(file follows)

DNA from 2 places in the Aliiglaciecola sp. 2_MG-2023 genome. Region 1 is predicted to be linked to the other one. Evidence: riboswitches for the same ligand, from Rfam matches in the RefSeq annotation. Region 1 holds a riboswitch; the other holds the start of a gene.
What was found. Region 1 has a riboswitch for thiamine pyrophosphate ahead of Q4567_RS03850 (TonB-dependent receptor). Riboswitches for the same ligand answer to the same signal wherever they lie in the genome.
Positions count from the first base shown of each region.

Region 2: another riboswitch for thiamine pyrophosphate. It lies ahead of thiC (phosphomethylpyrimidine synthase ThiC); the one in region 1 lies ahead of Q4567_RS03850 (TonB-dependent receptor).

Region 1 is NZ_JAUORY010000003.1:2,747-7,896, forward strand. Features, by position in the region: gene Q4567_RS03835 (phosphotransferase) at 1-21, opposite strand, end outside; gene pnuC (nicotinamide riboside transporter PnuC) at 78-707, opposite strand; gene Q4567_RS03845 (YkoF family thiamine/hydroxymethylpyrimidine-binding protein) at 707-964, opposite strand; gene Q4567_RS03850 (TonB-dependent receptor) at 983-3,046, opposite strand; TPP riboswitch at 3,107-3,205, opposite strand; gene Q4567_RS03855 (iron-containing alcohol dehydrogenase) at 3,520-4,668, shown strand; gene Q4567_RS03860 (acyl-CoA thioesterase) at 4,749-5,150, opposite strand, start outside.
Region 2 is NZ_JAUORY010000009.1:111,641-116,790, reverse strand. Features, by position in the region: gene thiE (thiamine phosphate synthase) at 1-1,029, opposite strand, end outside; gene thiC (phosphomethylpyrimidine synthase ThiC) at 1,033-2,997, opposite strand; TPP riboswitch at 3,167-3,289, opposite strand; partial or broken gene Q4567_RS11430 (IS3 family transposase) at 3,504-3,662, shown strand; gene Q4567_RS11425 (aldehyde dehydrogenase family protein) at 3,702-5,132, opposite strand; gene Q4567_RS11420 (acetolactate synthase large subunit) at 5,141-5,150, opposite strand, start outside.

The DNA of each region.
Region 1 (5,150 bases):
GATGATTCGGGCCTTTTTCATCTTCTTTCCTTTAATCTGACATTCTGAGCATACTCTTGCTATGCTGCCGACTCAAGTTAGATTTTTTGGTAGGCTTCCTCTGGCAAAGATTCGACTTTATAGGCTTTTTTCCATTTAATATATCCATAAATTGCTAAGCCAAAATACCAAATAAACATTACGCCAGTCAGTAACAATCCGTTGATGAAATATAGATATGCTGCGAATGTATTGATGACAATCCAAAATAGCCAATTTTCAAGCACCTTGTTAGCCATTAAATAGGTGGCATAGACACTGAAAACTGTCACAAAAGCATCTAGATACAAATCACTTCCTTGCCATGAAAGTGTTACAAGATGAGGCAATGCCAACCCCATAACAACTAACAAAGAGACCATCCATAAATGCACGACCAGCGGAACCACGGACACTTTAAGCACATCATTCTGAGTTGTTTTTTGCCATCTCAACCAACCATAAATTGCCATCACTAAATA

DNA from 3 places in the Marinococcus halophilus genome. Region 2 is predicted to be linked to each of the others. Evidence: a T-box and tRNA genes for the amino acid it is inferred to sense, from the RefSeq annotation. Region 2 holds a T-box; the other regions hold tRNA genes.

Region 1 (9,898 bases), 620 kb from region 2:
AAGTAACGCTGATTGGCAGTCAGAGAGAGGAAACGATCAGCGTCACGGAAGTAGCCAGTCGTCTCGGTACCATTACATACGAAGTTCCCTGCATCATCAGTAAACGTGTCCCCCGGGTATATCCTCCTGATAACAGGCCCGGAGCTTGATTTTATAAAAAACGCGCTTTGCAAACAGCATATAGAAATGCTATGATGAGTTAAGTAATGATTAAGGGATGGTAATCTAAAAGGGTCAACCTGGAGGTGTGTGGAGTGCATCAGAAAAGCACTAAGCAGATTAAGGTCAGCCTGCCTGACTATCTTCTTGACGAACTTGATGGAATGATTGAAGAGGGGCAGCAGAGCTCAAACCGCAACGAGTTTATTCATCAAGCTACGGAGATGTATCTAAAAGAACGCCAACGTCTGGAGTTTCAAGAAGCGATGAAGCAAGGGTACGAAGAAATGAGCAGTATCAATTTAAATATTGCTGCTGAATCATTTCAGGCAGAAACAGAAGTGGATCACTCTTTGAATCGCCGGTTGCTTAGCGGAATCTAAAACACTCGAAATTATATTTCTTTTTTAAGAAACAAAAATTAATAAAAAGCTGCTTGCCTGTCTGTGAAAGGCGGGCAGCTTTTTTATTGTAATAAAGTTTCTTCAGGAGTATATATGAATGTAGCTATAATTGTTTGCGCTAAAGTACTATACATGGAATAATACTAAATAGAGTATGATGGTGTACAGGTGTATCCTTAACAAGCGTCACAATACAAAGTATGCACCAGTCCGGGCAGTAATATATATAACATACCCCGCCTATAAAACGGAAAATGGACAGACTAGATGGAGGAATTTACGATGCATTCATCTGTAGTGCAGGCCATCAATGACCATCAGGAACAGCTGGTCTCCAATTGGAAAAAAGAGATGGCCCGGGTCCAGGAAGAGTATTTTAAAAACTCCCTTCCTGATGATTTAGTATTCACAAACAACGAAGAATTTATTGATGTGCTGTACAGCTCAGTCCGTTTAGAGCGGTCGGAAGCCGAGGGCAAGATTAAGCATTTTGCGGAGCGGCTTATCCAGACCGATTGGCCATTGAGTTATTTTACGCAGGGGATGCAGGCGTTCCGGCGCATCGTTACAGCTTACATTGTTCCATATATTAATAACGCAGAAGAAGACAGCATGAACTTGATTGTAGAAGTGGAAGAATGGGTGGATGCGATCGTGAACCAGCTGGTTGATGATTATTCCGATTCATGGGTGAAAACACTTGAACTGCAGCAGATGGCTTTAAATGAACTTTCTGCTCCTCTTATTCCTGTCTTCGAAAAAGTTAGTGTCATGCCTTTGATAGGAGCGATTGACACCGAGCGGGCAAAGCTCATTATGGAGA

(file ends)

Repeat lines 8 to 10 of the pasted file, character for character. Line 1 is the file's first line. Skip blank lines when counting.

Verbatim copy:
Region 1 (5,150 bases):
GATGATTCGGGCCTTTTTCATCTTCTTTCCTTTAATCTGACATTCTGAGCATACTCTTGCTATGCTGCCGACTCAAGTTAGATTTTTTGGTAGGCTTCCTCTGGCAAAGATTCGACTTTATAGGCTTTTTTCCATTTAATATATCCATAAATTGCTAAGCCAAAATACCAAATAAACATTACGCCAGTCAGTAACAATCCGTTGATGAAATATAGATATGCTGCGAATGTATTGATGACAATCCAAAATAGCCAATTTTCAAGCACCTTGTTAGCCATTAAATAGGTGGCATAGACACTGAAAACTGTCACAAAAGCATCTAGATACAAATCACTTCCTTGCCATGAAAGTGTTACAAGATGAGGCAATGCCAACCCCATAACAACTAACAAAGAGACCATCCATAAATGCACGACCAGCGGAACCACGGACACTTTAAGCACATCATTCTGAGTTGTTTTTTGCCATCTCAACCAACCATAAATTGCCATCACTAAATA

DNA from 3 places in the Marinococcus halophilus genome. Region 2 is predicted to be linked to each of the others. Evidence: a T-box and tRNA genes for the amino acid it is inferred to sense, from the RefSeq annotation. Region 2 holds a T-box; the other regions hold tRNA genes.